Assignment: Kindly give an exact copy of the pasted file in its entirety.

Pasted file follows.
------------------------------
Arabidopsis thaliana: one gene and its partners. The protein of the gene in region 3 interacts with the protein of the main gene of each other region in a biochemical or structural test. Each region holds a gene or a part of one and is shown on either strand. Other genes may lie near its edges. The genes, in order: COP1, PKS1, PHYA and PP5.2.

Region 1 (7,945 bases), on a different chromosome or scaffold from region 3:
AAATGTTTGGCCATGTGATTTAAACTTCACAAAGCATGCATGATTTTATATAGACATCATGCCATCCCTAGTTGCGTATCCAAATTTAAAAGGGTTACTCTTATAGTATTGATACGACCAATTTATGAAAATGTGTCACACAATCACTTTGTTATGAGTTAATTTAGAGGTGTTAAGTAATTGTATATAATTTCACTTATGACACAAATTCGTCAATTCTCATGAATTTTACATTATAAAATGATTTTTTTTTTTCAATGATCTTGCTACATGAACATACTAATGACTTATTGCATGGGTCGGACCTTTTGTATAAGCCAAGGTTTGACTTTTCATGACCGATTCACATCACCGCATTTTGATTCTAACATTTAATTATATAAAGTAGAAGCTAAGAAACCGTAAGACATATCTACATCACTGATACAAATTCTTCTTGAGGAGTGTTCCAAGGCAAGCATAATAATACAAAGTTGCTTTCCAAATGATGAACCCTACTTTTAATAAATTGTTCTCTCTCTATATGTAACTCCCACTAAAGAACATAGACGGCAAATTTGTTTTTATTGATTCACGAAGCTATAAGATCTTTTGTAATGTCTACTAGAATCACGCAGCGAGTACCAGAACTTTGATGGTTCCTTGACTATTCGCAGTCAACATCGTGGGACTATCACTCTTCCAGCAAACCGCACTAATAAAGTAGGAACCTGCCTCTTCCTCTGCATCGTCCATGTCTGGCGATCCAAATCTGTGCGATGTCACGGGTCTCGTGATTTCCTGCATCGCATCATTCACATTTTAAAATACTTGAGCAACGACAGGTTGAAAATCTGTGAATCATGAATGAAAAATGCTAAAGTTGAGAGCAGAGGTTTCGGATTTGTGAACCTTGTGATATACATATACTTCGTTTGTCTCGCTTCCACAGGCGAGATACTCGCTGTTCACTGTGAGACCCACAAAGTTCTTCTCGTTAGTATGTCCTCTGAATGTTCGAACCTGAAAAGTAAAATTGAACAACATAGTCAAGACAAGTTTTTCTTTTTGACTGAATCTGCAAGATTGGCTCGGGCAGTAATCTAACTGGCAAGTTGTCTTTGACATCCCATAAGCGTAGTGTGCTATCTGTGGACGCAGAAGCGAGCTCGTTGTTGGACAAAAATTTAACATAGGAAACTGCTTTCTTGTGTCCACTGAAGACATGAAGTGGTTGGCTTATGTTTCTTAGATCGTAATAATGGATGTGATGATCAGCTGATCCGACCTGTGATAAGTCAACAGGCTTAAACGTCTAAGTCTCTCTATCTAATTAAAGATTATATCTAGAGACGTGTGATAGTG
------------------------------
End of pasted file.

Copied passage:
Arabidopsis thaliana: one gene and its partners. The protein of the gene in region 3 interacts with the protein of the main gene of each other region in a biochemical or structural test. Each region holds a gene or a part of one and is shown on either strand. Other genes may lie near its edges. The genes, in order: COP1, PKS1, PHYA and PP5.2.

Region 1 (7,945 bases), on a different chromosome or scaffold from region 3:
AAATGTTTGGCCATGTGATTTAAACTTCACAAAGCATGCATGATTTTATATAGACATCATGCCATCCCTAGTTGCGTATCCAAATTTAAAAGGGTTACTCTTATAGTATTGATACGACCAATTTATGAAAATGTGTCACACAATCACTTTGTTATGAGTTAATTTAGAGGTGTTAAGTAATTGTATATAATTTCACTTATGACACAAATTCGTCAATTCTCATGAATTTTACATTATAAAATGATTTTTTTTTTTCAATGATCTTGCTACATGAACATACTAATGACTTATTGCATGGGTCGGACCTTTTGTATAAGCCAAGGTTTGACTTTTCATGACCGATTCACATCACCGCATTTTGATTCTAACATTTAATTATATAAAGTAGAAGCTAAGAAACCGTAAGACATATCTACATCACTGATACAAATTCTTCTTGAGGAGTGTTCCAAGGCAAGCATAATAATACAAAGTTGCTTTCCAAATGATGAACCCTACTTTTAATAAATTGTTCTCTCTCTATATGTAACTCCCACTAAAGAACATAGACGGCAAATTTGTTTTTATTGATTCACGAAGCTATAAGATCTTTTGTAATGTCTACTAGAATCACGCAGCGAGTACCAGAACTTTGATGGTTCCTTGACTATTCGCAGTCAACATCGTGGGACTATCACTCTTCCAGCAAACCGCACTAATAAAGTAGGAACCTGCCTCTTCCTCTGCATCGTCCATGTCTGGCGATCCAAATCTGTGCGATGTCACGGGTCTCGTGATTTCCTGCATCGCATCATTCACATTTTAAAATACTTGAGCAACGACAGGTTGAAAATCTGTGAATCATGAATGAAAAATGCTAAAGTTGAGAGCAGAGGTTTCGGATTTGTGAACCTTGTGATATACATATACTTCGTTTGTCTCGCTTCCACAGGCGAGATACTCGCTGTTCACTGTGAGACCCACAAAGTTCTTCTCGTTAGTATGTCCTCTGAATGTTCGAACCTGAAAAGTAAAATTGAACAACATAGTCAAGACAAGTTTTTCTTTTTGACTGAATCTGCAAGATTGGCTCGGGCAGTAATCTAACTGGCAAGTTGTCTTTGACATCCCATAAGCGTAGTGTGCTATCTGTGGACGCAGAAGCGAGCTCGTTGTTGGACAAAAATTTAACATAGGAAACTGCTTTCTTGTGTCCACTGAAGACATGAAGTGGTTGGCTTATGTTTCTTAGATCGTAATAATGGATGTGATGATCAGCTGATCCGACCTGTGATAAGTCAACAGGCTTAAACGTCTAAGTCTCTCTATCTAATTAAAGATTATATCTAGAGACGTGTGATAGTG